Palestinians in the West Bank have been raising their voices in support of their brethren in the Gaza Strip. The president of the US-backed Palestinian Authority – Mahmoud Abbas – has encouraged peaceful demonstrations against what he calls "Israeli aggression."
But the fighting between Israel and Gaza militants is playing into the hands of the West Bank's internal Palestinian rivals of Hamas.
A flat screen television on the wall in a Ramallah office showed images of Palestinian militants-in-training, wearing camouflage fatigues and green headbands. Then, demolished and burning buildings, one after another, and gruesome shots of dead bodies, including a badly injured child screaming in agony.
This is Al Quds TV, a satellite channel operated by Hamas in Gaza. And this office is the headquarters of the Change and Reform Party, the party of Hamas in the West Bank.
Palestinian legislator Abduljabar Fuqahaa said the fact that people in cities across the West Bank have taken to the streets in the recent days is a vindication for the Palestinian "resistance." The term is used by Palesinians to describe all forms of armed struggle against Israel – including attacks against unarmed civilians.
The situation in Gaza over the past week, Fuqahaa said, has proved something to Palestinians everywhere.
"The resistance acts that are taking place in the Gaza Strip have a positive impact in the West Bank," he said. "People have no other mode other than defending themselves against the Israeli occupation."
"Resistance is the only answer."
Demonstrators Tuesday in Ramallah chanted for the martyrs in Gaza. They called Israel a "Nazi government" and burned an Israeli flag. They welcomed the sound of rockets fired at Tel Aviv. And they declared the peace process dead. These are signs that could spell trouble for the American-backed leadership in the West Bank.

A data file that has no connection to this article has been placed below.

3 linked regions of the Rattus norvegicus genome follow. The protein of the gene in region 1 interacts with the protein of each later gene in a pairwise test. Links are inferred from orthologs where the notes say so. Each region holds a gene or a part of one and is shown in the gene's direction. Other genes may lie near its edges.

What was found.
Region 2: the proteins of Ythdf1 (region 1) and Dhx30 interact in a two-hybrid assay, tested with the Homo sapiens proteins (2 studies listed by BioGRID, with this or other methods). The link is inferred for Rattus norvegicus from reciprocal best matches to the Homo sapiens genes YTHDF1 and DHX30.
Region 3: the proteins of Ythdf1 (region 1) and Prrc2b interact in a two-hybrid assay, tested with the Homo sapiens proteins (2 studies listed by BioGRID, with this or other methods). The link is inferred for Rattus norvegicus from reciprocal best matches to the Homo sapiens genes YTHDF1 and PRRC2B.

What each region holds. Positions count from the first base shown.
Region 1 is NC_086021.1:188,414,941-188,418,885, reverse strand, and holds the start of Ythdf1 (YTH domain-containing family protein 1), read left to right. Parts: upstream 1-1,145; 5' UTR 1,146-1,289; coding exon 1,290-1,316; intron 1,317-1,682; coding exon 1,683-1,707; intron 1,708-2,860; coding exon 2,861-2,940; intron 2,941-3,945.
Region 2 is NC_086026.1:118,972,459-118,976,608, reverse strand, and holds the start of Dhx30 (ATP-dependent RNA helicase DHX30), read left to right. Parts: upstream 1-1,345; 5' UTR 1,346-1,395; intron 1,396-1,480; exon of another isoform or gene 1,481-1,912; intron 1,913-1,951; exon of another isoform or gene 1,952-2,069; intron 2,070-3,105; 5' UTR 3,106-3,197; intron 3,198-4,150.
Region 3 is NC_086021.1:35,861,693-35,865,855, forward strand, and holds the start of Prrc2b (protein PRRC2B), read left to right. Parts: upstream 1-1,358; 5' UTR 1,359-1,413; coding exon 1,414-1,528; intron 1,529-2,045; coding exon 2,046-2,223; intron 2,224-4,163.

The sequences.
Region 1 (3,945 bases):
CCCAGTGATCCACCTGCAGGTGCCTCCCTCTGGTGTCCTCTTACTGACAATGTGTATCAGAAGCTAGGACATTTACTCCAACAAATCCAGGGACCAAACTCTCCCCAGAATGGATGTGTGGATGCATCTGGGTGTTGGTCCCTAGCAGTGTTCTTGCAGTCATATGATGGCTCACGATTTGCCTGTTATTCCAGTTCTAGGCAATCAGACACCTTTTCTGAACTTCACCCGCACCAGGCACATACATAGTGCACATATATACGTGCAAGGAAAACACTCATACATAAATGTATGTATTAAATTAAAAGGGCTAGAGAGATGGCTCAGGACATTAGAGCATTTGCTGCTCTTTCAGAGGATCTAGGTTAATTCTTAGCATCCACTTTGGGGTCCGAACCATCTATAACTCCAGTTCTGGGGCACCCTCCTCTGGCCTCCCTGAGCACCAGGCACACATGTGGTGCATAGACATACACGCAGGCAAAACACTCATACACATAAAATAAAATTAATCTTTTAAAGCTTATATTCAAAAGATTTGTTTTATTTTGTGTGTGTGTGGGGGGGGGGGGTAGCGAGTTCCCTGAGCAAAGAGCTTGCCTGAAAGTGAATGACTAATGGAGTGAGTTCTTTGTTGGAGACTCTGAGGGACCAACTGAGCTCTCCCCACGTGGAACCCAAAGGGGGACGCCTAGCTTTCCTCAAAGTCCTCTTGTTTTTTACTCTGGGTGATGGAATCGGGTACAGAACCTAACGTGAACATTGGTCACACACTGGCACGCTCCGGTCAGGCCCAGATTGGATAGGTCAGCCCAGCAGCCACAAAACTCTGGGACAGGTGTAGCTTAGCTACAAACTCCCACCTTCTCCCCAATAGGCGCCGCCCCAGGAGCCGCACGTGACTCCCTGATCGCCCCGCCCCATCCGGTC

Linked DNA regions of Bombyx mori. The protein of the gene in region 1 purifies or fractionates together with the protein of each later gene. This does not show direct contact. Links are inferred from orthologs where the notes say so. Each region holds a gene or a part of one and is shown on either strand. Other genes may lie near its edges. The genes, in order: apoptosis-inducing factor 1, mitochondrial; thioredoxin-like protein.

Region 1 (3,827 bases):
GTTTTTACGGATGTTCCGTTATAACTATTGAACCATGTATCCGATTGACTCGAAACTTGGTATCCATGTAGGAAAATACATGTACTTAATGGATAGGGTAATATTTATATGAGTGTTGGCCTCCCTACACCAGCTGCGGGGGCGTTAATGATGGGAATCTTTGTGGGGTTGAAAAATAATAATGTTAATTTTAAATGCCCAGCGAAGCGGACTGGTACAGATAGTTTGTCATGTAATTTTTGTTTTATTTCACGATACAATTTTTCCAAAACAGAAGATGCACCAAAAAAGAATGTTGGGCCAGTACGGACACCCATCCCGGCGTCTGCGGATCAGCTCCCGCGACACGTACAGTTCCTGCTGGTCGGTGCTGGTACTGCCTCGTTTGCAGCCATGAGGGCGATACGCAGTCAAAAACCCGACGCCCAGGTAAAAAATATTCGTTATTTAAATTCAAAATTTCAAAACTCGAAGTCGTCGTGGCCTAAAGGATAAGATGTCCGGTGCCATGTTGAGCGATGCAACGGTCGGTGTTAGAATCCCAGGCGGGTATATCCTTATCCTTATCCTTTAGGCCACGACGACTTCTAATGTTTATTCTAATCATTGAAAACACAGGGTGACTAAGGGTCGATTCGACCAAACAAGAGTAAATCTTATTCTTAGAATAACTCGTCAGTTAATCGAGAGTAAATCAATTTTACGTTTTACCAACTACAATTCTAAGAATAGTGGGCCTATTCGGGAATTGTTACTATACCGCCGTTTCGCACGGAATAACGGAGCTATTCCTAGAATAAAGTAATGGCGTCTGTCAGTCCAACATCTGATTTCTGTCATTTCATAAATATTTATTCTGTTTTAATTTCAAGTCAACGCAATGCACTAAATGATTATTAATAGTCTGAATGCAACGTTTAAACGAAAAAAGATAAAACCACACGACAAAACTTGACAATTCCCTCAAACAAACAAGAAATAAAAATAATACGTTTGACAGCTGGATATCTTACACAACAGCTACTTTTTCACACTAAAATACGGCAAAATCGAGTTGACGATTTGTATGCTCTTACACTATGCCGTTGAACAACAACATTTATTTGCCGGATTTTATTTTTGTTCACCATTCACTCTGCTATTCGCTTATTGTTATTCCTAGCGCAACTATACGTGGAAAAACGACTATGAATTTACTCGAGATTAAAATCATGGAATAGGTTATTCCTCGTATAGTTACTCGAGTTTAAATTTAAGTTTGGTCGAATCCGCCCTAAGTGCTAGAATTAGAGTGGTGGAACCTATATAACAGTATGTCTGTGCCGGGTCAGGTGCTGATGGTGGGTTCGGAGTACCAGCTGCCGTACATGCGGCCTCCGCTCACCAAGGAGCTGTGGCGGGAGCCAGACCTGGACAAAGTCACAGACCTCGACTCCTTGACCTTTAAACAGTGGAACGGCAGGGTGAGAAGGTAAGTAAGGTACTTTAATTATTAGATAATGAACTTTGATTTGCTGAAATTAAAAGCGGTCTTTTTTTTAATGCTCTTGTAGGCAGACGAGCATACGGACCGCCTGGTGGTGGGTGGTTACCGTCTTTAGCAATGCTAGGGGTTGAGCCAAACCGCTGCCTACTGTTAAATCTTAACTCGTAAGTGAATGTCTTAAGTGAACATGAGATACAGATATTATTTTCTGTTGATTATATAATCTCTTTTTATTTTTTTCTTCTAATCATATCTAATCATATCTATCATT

Adeeb Jarrar came out for the demonstration. And he said the public is moving toward Hamas and the resistance, and away from Palestinian President Mahmoud Abbas.
"Abbas has fallen in a trap of the Israelis," Jarrar said. "He believed, he trusted. Because he is a person who believes in non-violence. And he believes that civil disobedience is the way to liberate the West Bank and Gaza."
"He believed, [and] the Israelis failed him."
After two decades of failed peace negotiations, Jarrar said it is only natural that Palestinians have started to lose faith in the path chosen by Abbas.
But the Palestinian Authority is clearly trying to get out in front of this wave of popular anger. At the Ramallah demonstration today, the body of a young man killed in clashes with Israeli forces in a West Bank village was driven through the demonstration. The procession included dozens of uniformed Palestinian security forces. It seemed to be sending a message from the West Bank leadership: We are with you, so don't be against us.
Mahmoud Labadi is an official with Fatah, the dominant political faction in the West Bank and main rival of Hamas.
"All those Palestinians who are demonstrating, they are mostly Fatah," Labadi said.
"We are not that concerned [about] an internal split. We are all united against an Israeli external aggression, which is more threatening to us than the internal [divide]."
But the Palestinian divide was on full display with recent events. Hamas is perceived as having confronted Israel. And in the process it has received attention from regional powerbrokers Egypt, Turkey and Qatar.
Meanwhile, President Abbas still plans to go to the United Nations at the end of the month to seek recognition as a non-member state for Palestine. That is despite the fact that Abbas and the West Bank leadership appear to have less influence than ever over the Hamas-ruled Gaza Strip.